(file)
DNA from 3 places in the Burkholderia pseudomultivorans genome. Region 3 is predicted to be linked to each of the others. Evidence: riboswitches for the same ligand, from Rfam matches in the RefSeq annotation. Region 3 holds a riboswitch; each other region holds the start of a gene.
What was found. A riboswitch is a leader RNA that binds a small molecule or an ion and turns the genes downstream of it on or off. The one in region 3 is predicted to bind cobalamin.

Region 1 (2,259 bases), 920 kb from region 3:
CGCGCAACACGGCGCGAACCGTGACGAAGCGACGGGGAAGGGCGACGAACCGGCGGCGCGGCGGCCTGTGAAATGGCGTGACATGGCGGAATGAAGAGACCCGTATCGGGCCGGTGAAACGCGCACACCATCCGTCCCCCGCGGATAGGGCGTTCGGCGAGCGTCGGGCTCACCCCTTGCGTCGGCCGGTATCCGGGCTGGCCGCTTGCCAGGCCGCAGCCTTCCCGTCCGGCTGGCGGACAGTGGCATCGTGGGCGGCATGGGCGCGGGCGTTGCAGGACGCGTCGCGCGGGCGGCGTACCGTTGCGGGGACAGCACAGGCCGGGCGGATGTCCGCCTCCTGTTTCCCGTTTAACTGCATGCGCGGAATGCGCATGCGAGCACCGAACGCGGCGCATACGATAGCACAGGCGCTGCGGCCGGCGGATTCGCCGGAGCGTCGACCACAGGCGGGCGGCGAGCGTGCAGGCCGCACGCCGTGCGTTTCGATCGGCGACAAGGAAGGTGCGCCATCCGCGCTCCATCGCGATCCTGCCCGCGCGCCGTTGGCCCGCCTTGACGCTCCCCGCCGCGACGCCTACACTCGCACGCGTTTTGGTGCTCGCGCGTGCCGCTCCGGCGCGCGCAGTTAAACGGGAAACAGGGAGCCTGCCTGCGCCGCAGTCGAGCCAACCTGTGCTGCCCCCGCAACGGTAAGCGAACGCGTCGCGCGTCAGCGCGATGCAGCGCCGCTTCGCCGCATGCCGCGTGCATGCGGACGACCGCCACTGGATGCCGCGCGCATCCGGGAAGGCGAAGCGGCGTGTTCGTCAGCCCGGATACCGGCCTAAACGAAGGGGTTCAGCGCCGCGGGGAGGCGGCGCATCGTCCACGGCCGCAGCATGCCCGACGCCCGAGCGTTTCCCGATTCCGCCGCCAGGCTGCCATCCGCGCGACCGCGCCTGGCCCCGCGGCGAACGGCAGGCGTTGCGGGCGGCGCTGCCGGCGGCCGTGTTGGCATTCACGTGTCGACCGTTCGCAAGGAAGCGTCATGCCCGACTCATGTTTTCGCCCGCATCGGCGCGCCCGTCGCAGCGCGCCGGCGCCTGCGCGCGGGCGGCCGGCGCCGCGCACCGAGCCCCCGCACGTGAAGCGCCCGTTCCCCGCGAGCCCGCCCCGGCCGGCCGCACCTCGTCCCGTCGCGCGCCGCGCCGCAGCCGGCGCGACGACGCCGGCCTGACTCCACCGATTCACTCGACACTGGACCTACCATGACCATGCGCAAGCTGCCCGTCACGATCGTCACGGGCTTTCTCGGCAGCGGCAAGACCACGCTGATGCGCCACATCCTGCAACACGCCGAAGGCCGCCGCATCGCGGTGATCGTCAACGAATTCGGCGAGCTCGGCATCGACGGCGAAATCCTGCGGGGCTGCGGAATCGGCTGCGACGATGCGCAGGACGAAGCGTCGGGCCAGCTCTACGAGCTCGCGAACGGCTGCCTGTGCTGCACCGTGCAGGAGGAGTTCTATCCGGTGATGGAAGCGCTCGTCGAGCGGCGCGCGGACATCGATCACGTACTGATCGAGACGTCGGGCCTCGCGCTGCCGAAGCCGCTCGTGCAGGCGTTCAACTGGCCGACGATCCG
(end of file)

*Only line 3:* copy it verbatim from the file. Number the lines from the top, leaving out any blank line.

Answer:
Region 1 (2,259 bases), 920 kb from region 3: